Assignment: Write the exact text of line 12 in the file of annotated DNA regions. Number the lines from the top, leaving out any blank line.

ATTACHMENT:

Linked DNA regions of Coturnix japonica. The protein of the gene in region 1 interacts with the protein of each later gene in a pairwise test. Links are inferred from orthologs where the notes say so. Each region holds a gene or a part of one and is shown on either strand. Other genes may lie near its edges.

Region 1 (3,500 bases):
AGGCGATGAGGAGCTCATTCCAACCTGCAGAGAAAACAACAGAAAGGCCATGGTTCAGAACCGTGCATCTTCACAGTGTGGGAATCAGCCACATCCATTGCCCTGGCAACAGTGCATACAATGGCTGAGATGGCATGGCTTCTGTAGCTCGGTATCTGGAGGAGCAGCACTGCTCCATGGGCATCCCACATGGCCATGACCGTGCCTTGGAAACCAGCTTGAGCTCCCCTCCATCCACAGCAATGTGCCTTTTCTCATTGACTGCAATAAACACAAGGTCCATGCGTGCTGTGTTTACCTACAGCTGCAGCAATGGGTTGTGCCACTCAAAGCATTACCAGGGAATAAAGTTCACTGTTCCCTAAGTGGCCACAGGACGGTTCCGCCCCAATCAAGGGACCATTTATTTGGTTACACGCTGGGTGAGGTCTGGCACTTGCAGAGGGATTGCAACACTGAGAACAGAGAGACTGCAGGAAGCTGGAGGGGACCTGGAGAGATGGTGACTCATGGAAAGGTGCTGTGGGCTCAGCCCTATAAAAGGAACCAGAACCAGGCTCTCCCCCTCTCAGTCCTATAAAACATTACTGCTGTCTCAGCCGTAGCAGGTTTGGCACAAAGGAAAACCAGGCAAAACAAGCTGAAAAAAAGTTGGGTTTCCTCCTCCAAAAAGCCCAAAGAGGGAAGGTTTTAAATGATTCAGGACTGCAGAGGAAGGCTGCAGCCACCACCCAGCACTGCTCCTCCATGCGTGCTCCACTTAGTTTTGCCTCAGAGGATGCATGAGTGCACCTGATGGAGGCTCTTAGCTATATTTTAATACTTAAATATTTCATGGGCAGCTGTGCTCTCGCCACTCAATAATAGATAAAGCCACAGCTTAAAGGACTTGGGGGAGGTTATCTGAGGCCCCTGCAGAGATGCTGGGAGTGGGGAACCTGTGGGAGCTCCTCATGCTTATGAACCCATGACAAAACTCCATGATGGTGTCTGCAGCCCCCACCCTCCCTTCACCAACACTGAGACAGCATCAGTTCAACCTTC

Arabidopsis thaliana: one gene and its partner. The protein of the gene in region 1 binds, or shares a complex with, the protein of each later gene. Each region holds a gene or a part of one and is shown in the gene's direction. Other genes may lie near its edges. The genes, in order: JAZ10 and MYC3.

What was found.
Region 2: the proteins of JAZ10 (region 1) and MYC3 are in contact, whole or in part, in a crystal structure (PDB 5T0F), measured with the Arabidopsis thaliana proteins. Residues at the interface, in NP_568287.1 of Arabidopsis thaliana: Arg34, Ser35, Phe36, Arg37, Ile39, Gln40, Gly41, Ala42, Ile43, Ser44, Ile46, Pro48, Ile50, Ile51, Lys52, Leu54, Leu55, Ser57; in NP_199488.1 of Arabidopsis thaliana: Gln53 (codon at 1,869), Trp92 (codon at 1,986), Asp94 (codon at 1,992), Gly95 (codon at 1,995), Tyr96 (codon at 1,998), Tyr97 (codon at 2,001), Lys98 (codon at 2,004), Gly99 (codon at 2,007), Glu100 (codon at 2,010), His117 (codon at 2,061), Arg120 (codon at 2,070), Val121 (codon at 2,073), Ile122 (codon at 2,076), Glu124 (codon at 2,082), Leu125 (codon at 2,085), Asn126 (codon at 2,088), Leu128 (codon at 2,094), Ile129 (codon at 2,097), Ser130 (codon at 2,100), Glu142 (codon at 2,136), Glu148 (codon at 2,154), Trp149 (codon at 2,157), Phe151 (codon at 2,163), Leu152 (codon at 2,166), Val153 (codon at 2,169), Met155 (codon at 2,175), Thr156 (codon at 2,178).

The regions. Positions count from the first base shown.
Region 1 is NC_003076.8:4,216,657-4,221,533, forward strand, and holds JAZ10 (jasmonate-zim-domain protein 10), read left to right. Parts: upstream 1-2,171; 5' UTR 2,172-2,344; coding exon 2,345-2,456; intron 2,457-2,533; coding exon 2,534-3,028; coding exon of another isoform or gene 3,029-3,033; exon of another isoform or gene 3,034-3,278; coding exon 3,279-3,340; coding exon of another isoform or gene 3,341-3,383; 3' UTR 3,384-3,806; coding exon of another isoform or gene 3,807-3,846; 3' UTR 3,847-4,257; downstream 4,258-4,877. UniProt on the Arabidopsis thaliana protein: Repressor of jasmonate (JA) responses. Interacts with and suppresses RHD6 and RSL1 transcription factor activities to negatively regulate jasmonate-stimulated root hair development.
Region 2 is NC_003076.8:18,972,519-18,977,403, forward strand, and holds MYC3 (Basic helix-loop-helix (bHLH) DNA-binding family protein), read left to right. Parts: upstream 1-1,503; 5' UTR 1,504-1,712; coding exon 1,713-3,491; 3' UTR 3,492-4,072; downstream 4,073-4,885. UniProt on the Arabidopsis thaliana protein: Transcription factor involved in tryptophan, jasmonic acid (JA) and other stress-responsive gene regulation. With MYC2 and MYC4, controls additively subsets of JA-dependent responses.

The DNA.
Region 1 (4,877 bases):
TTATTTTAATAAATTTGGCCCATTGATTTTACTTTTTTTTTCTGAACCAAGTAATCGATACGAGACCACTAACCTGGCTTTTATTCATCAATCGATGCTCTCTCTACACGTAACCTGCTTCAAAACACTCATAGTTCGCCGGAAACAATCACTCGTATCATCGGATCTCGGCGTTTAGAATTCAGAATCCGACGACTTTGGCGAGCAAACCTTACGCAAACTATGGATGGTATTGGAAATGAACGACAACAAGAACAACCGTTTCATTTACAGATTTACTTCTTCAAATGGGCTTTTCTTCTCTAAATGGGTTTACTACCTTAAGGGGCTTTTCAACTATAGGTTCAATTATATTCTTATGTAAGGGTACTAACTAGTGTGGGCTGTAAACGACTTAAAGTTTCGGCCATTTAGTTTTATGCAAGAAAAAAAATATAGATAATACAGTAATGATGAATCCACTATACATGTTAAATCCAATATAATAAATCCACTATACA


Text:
TTATTTTAATAAATTTGGCCCATTGATTTTACTTTTTTTTTCTGAACCAAGTAATCGATACGAGACCACTAACCTGGCTTTTATTCATCAATCGATGCTCTCTCTACACGTAACCTGCTTCAAAACACTCATAGTTCGCCGGAAACAATCACTCGTATCATCGGATCTCGGCGTTTAGAATTCAGAATCCGACGACTTTGGCGAGCAAACCTTACGCAAACTATGGATGGTATTGGAAATGAACGACAACAAGAACAACCGTTTCATTTACAGATTTACTTCTTCAAATGGGCTTTTCTTCTCTAAATGGGTTTACTACCTTAAGGGGCTTTTCAACTATAGGTTCAATTATATTCTTATGTAAGGGTACTAACTAGTGTGGGCTGTAAACGACTTAAAGTTTCGGCCATTTAGTTTTATGCAAGAAAAAAAATATAGATAATACAGTAATGATGAATCCACTATACATGTTAAATCCAATATAATAAATCCACTATACA